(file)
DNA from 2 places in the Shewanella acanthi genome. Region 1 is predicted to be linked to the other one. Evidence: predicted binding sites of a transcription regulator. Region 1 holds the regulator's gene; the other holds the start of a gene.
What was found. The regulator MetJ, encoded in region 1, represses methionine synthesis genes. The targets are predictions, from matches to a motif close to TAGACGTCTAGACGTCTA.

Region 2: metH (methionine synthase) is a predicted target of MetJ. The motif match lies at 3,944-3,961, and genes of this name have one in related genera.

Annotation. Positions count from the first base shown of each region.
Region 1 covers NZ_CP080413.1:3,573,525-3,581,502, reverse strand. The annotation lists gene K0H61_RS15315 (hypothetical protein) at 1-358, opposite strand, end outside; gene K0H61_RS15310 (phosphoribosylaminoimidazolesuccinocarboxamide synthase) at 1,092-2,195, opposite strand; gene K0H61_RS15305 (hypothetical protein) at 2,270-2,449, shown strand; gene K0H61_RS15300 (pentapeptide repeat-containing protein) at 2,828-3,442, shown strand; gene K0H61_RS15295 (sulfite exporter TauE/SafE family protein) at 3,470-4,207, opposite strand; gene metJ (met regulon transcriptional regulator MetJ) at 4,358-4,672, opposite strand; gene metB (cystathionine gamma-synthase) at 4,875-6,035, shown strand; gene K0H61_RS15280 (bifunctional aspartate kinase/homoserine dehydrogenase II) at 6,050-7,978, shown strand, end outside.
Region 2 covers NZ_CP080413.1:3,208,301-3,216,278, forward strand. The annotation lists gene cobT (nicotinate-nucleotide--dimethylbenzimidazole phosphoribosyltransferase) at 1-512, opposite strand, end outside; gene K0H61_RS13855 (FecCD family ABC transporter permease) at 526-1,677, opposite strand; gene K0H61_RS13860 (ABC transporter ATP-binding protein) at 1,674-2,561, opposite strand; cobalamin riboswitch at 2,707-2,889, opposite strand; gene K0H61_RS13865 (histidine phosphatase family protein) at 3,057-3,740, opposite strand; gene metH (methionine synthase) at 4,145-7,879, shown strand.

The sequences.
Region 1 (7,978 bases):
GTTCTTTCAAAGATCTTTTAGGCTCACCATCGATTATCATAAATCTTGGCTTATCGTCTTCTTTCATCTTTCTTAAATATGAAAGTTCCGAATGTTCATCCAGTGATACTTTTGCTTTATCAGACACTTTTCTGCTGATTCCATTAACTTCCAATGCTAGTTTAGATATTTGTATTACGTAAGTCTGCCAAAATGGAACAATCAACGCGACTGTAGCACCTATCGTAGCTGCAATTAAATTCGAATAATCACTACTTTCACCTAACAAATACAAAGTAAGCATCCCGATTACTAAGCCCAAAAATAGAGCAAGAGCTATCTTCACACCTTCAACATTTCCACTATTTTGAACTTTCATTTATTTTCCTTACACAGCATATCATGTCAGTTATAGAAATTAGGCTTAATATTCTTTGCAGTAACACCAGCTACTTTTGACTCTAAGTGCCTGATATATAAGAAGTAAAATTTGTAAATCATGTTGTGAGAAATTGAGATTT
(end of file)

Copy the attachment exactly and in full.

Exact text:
DNA from 2 places in the Shewanella acanthi genome. Region 1 is predicted to be linked to the other one. Evidence: predicted binding sites of a transcription regulator. Region 1 holds the regulator's gene; the other holds the start of a gene.
What was found. The regulator MetJ, encoded in region 1, represses methionine synthesis genes. The targets are predictions, from matches to a motif close to TAGACGTCTAGACGTCTA.

Region 2: metH (methionine synthase) is a predicted target of MetJ. The motif match lies at 3,944-3,961, and genes of this name have one in related genera.

Annotation. Positions count from the first base shown of each region.
Region 1 covers NZ_CP080413.1:3,573,525-3,581,502, reverse strand. The annotation lists gene K0H61_RS15315 (hypothetical protein) at 1-358, opposite strand, end outside; gene K0H61_RS15310 (phosphoribosylaminoimidazolesuccinocarboxamide synthase) at 1,092-2,195, opposite strand; gene K0H61_RS15305 (hypothetical protein) at 2,270-2,449, shown strand; gene K0H61_RS15300 (pentapeptide repeat-containing protein) at 2,828-3,442, shown strand; gene K0H61_RS15295 (sulfite exporter TauE/SafE family protein) at 3,470-4,207, opposite strand; gene metJ (met regulon transcriptional regulator MetJ) at 4,358-4,672, opposite strand; gene metB (cystathionine gamma-synthase) at 4,875-6,035, shown strand; gene K0H61_RS15280 (bifunctional aspartate kinase/homoserine dehydrogenase II) at 6,050-7,978, shown strand, end outside.
Region 2 covers NZ_CP080413.1:3,208,301-3,216,278, forward strand. The annotation lists gene cobT (nicotinate-nucleotide--dimethylbenzimidazole phosphoribosyltransferase) at 1-512, opposite strand, end outside; gene K0H61_RS13855 (FecCD family ABC transporter permease) at 526-1,677, opposite strand; gene K0H61_RS13860 (ABC transporter ATP-binding protein) at 1,674-2,561, opposite strand; cobalamin riboswitch at 2,707-2,889, opposite strand; gene K0H61_RS13865 (histidine phosphatase family protein) at 3,057-3,740, opposite strand; gene metH (methionine synthase) at 4,145-7,879, shown strand.

The sequences.
Region 1 (7,978 bases):
GTTCTTTCAAAGATCTTTTAGGCTCACCATCGATTATCATAAATCTTGGCTTATCGTCTTCTTTCATCTTTCTTAAATATGAAAGTTCCGAATGTTCATCCAGTGATACTTTTGCTTTATCAGACACTTTTCTGCTGATTCCATTAACTTCCAATGCTAGTTTAGATATTTGTATTACGTAAGTCTGCCAAAATGGAACAATCAACGCGACTGTAGCACCTATCGTAGCTGCAATTAAATTCGAATAATCACTACTTTCACCTAACAAATACAAAGTAAGCATCCCGATTACTAAGCCCAAAAATAGAGCAAGAGCTATCTTCACACCTTCAACATTTCCACTATTTTGAACTTTCATTTATTTTCCTTACACAGCATATCATGTCAGTTATAGAAATTAGGCTTAATATTCTTTGCAGTAACACCAGCTACTTTTGACTCTAAGTGCCTGATATATAAGAAGTAAAATTTGTAAATCATGTTGTGAGAAATTGAGATTT